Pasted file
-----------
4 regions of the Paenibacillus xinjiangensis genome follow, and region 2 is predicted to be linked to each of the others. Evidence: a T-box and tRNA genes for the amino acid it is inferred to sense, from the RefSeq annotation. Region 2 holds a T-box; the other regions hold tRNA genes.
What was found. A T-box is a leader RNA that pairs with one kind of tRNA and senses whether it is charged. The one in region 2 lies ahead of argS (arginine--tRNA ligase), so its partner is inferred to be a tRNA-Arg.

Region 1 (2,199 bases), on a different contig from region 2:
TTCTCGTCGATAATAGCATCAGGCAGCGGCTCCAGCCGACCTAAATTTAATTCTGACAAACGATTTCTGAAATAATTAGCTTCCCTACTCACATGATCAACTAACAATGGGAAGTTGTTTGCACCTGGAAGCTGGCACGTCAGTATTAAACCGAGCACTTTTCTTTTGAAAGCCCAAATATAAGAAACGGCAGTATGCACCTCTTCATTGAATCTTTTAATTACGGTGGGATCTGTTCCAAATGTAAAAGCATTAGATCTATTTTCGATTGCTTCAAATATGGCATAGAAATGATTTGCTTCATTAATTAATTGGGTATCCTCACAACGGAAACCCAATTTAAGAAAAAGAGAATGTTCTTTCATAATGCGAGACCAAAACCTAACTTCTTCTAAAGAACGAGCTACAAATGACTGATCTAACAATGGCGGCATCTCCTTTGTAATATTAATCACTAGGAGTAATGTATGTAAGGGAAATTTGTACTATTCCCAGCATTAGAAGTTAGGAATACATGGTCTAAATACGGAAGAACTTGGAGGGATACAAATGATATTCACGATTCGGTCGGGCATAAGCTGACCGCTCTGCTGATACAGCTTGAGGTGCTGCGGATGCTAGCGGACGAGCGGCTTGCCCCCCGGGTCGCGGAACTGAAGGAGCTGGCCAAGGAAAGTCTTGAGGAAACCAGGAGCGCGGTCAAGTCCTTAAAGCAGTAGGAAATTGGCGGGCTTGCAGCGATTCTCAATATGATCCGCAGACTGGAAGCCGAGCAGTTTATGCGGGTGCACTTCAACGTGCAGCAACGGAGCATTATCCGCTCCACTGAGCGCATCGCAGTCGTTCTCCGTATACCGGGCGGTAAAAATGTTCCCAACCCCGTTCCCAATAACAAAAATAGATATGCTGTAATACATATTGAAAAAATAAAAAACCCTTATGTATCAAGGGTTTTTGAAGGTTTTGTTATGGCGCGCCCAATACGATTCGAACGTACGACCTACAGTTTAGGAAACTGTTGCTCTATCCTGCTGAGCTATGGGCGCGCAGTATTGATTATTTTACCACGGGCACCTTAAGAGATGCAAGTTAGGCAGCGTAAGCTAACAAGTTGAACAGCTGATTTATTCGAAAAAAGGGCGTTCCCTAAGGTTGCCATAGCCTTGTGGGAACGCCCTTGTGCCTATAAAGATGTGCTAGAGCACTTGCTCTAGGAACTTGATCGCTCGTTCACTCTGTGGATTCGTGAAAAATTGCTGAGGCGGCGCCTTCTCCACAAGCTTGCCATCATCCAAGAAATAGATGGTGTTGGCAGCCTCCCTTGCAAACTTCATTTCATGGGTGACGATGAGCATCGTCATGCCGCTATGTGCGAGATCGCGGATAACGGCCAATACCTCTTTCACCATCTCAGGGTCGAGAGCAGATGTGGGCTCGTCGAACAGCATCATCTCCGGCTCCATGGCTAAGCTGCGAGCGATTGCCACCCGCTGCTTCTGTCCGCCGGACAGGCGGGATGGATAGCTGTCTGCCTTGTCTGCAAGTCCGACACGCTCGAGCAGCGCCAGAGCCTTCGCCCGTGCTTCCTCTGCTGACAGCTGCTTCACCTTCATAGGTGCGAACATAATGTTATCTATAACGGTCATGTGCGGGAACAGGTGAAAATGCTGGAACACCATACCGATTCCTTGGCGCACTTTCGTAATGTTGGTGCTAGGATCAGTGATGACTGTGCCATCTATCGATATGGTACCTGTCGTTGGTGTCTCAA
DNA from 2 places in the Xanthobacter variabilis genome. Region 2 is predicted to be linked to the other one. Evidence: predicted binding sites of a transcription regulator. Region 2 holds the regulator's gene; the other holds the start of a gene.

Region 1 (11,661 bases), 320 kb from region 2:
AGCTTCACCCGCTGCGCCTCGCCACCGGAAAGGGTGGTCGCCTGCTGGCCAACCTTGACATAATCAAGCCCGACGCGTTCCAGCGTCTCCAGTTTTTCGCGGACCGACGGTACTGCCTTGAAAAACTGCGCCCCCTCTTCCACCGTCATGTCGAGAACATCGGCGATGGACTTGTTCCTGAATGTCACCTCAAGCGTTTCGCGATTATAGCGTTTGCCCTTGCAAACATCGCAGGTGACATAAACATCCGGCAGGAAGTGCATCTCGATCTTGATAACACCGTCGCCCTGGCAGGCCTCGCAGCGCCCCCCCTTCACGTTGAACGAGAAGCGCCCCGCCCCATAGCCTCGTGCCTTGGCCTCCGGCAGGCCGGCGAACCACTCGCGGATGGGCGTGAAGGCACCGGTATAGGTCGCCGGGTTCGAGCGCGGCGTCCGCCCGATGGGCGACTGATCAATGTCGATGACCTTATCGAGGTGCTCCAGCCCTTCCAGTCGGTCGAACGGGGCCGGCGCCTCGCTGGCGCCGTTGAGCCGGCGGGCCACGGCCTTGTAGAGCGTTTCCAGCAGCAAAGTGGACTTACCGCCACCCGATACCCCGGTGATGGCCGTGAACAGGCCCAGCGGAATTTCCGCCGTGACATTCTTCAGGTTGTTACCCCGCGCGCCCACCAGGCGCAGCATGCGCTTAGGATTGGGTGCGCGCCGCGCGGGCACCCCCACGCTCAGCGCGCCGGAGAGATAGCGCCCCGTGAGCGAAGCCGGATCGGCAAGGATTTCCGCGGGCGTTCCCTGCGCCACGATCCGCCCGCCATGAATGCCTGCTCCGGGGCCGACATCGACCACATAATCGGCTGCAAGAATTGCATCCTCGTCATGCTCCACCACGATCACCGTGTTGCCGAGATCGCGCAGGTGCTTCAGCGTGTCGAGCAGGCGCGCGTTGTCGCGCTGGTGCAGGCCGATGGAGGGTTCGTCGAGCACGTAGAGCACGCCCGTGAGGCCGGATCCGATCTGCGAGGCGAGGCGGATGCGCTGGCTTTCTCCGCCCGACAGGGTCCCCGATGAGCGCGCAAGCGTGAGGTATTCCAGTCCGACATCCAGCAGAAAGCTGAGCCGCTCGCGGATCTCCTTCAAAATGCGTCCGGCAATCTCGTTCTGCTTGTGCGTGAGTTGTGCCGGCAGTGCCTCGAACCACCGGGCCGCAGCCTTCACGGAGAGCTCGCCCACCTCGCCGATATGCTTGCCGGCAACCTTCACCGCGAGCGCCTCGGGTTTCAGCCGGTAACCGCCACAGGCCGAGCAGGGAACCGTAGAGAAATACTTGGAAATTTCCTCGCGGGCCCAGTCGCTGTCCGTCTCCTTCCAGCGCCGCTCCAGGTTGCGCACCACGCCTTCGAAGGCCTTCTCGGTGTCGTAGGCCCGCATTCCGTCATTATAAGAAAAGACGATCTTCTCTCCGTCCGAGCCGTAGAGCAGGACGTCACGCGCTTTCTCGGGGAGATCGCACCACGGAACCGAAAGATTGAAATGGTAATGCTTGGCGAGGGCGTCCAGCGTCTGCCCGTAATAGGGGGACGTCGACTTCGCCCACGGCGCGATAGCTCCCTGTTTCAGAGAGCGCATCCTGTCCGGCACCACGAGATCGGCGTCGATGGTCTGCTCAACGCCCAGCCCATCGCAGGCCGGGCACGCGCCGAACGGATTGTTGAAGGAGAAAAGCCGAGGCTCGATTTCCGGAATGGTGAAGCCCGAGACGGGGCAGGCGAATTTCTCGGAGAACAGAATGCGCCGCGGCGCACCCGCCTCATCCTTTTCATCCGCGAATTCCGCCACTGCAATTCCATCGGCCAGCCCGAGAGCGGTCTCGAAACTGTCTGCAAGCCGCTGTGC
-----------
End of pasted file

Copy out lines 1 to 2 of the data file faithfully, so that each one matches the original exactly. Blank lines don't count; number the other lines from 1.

4 regions of the Paenibacillus xinjiangensis genome follow, and region 2 is predicted to be linked to each of the others. Evidence: a T-box and tRNA genes for the amino acid it is inferred to sense, from the RefSeq annotation. Region 2 holds a T-box; the other regions hold tRNA genes.
What was found. A T-box is a leader RNA that pairs with one kind of tRNA and senses whether it is charged. The one in region 2 lies ahead of argS (arginine--tRNA ligase), so its partner is inferred to be a tRNA-Arg.